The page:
Homosexuality is a sin, Davis said, because it doesn’t follow God’s design and therefore, he would not perform a homosexual wedding.

Davis said God gave us these designs not as “bunch of rules to keep us in line,” but because we flourish best in those designs.  

“There is more satisfaction to be found, more joy to be found choosing Jesus over any relationship that goes against the design,” Davis said.

When one embraces God, Davis said, his love will overpower the satisfaction derived from acting upon one’s sinful desires.

“There’s a real God that enters into your life and your heart and satisfies you in a way that makes you want to resist a myriad of other desires,” Davis said.

Craft admits that as a product of sexuality, he has had many strong feelings of hatred.

“I truly believed it was wrong to be gay so I hated myself and anyone who was like me,” Craft said. “Then when I realized that maybe it’s not so wrong, I was mad seeing open people being happy because I never thought I’d have that.”

“That’s why it’s so dangerous to make people hate themselves. A lot of people will do something to themselves or others.”

Davis said a “good Church” could prevent such feelings of self-hate that Craft, Maynard felt. Having an open community one can go to and say “this is what I struggle with” makes all the difference, Davis said.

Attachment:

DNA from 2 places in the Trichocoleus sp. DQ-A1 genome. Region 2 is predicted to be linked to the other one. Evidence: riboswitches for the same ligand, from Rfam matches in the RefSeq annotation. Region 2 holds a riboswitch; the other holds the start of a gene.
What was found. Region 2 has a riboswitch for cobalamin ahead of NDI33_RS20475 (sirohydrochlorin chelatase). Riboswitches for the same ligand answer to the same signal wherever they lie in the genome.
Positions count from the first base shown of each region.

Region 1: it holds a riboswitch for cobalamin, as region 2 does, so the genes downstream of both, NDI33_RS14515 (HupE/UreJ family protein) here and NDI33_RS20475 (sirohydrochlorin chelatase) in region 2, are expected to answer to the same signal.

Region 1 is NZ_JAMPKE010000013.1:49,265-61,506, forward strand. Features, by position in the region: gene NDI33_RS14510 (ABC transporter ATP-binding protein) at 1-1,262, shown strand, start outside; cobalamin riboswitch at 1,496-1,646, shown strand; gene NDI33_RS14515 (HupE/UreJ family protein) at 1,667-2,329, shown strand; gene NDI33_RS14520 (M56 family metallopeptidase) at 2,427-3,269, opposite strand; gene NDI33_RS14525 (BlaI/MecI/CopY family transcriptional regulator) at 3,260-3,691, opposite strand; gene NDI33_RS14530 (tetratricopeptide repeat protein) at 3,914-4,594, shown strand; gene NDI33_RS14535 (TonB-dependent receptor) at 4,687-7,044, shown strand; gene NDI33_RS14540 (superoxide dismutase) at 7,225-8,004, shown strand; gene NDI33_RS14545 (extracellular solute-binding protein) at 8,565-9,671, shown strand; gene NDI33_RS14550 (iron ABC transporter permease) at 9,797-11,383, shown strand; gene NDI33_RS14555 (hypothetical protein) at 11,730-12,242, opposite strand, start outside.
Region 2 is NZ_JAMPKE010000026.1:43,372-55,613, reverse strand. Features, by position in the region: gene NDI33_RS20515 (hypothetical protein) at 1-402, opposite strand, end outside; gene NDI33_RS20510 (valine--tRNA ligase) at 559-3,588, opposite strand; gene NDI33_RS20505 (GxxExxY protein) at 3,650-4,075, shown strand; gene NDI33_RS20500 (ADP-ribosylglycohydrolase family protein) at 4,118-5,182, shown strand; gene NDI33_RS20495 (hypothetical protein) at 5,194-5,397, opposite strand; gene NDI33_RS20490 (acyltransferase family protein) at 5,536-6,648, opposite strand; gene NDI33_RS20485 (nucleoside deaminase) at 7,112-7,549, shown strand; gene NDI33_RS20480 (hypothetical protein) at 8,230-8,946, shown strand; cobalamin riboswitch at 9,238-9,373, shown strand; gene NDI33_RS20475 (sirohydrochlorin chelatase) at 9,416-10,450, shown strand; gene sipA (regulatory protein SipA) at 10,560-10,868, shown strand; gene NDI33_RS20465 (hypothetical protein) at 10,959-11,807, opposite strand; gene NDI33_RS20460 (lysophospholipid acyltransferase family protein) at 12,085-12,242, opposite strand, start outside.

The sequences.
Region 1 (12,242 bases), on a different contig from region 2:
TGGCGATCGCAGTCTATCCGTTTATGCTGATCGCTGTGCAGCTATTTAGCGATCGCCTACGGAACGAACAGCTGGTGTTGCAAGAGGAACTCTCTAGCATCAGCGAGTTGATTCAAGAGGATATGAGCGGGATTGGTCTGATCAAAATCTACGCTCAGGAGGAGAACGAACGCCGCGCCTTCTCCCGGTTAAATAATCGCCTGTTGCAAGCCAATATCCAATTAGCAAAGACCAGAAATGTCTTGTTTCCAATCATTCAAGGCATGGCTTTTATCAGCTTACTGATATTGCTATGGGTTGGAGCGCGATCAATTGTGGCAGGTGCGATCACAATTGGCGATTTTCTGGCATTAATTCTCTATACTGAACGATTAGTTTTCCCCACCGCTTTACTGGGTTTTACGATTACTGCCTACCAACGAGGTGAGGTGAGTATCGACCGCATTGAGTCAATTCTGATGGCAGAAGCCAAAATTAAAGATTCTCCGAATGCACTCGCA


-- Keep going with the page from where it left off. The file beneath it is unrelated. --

Davis said stories like Craft and Maynard’s make him sad because they didn’t have a community they “could come out to and just say ‘this is what I desire and I don’t know how to process this.'”

Davis said he hopes he is explaining same-sex attraction to his children in a way that they will feel open to talk to him and not feel like any less of a person if that’s what they struggle with.

A year later, Craft has been reflecting on everything that has happened since the shooting. He is currently a  counselor at a summer camp in Nashville.

“Last year on June 12, I felt paralyzed, this June 12, I was doing what I love,” Craft said. 

He prays again, but sends up different prayers.

Craft said he thought a lot about the Pulse victims and why the shooting even happened. But this year he is working toward helping LGBTQ youths realize their worth.

“The whole thing is still difficult to think about, but I’m better now,” Craft said. “I pray the same for everyone else affected.”